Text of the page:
Future Cities Digest #2 (29.11.2013)

by Lukasz Alwast

#cloud #software #digital #connectivity

One of the more evocative articles from this weeks Wired magazine is a short essay from Balaji Srinivasan (Stanford Bitcoin Group) on How Software is Reorganizing the World. Srinivasan uses a rich set of examples ranging from co-housing schemes, shareable car fleets, digital assembly lines & neighbourhood crowdsourcing, to argue that the future of technology will actually “not be about location-based apps, but making location unimportant”. By this, he means switching the attention of technology developers from focusing on geographical distance to geodesic distance – the number of degrees of separation between the two nodes in a social network. The kind of phenomenon that makes 2 people come together thanks to a dating site, a formation of 10 people to live together for a year in hacker house, or a formation of 100 people to work for a few months at a start-up incubator. And if those goods themselves can’t be digitized – Srinivasan argues – the interface to them will be. Recommended read.

#wearable #technology #batteries #3Dprinting

Wearable electronics, including Google Glass and a new wave of smart-watches, are quickly multiplying. However, lithium rechargeable batteries seem to be the limiting elements in the technology. For that reason, a group at the Korea Advanced Institute of Science and Technology decided to work on applying lithium-ion batteries right into the fabric – hoping that the technology could be scalable shortly. At the same time, Harvard material scientists reveal that  progress is being made in producing lithium-ion batteries and high-performing electronics with 3D printers. This innovation – if successfully deployed – could possibly lead to creating self-powered biomedical sensors, affixed to the skin, that could continuously transmit vital signs to a smartphone. The Harvard group holds already eight patents for its inks and is working on licensing and commercializing the technology in the next few years.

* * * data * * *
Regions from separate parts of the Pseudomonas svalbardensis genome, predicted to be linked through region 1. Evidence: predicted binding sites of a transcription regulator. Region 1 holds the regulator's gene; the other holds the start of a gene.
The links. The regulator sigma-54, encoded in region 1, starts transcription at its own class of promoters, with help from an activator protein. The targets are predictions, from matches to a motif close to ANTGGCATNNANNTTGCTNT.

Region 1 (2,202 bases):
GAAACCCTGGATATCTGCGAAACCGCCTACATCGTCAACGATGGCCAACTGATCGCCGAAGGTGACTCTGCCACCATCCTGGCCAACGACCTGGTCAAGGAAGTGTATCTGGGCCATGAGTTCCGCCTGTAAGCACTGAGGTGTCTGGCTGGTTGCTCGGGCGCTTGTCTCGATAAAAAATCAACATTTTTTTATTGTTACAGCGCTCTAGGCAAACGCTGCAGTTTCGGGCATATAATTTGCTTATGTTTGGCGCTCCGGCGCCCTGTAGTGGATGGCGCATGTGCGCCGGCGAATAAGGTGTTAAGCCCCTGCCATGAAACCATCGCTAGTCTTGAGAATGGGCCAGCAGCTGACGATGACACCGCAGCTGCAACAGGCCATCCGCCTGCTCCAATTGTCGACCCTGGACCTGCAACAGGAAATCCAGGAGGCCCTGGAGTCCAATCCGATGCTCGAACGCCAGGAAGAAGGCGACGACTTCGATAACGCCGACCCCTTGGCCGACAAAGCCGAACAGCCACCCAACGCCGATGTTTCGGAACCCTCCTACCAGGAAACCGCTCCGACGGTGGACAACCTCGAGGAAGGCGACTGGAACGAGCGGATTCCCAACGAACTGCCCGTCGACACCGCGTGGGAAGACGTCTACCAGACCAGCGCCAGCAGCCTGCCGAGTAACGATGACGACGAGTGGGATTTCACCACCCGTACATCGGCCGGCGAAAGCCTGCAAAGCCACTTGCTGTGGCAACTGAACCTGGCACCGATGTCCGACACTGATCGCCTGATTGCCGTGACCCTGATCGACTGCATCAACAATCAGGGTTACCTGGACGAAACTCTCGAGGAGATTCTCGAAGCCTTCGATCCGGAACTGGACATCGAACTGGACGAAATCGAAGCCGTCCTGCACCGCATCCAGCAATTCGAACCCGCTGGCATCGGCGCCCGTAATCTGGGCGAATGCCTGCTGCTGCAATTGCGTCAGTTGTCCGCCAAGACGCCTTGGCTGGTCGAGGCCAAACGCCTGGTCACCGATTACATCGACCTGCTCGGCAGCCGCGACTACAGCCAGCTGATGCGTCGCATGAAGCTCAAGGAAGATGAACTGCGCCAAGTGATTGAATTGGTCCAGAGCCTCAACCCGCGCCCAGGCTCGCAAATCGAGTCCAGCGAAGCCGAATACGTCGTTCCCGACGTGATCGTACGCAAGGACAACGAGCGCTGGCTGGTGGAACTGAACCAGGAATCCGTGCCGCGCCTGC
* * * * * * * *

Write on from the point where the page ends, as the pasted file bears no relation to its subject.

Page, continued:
#engineering #research #future #innovation

Last week David Willets (Universities and Science Minister) announced details of a 350mln£  fund to stimulate a new generation of PhD’s in engineering and physical sciences.  72 new Doctoral Training Centres will be opened in 24 universities selected in a competitive process. From the perspective of Future Cities at least 12 centres seem to be highly relevant – naming but a few:  Centre in Urban Science and Progress (Warwick), Data Science (Edinburgh), Future Infrastructure and Built Environment (Cambridge) and Digital Civics (Newcastle). One can expect that in the following months these new centres will be establishing their research agendas, which could indicate a good moment for establishing collaborative relationships.

 #visions #smart #cities #IBM

The October edition of the Technological Forecasting and Social Change journal introduced an article from two Warwick Business School academics evaluating strategic views on smart city technologies (including a case study of IBM’s Smart Cities programme). The research provides an interesting, empirically-backed view on different city technologies from the perspective of stakeholders and actors who feel “they are tasked with the role to create them”. It depicts technological, systemic and strategic views of those companies towards smart cities and points out their principal dilemmas (eg How can city technology help organisations deal with particular strategic issues?). An additional, insightful element of the article is a table summarizing different perspectives on smart cities from the likes of Siemens, GE, Accenture, Cisco, Microsoft, HP and Google – all in one place. Article worth having a look for its business aspect.

Recent reports out there:

 This weeks’ artefact from the future:


Energy Wants To Be Free (IFTF)
“The UN has teamed up with the global Pirate Party, a political party with a platform of open intellectual property (IP), to provide new disaster relief kits that use open-source components to build ad hoc infrastructures for everything from power to water to Internet access. At the core of the relief kit is the now famous Tesla Box—a 10-foot shipping container that can power a neighbourhood by harnessing the sub-atomic Casimir Effect. What else will you find in the open-source kit? Wireless light bulbs, mobile device chargers, rechargeable desalination straws, and an Internet-in-a-suitcase.”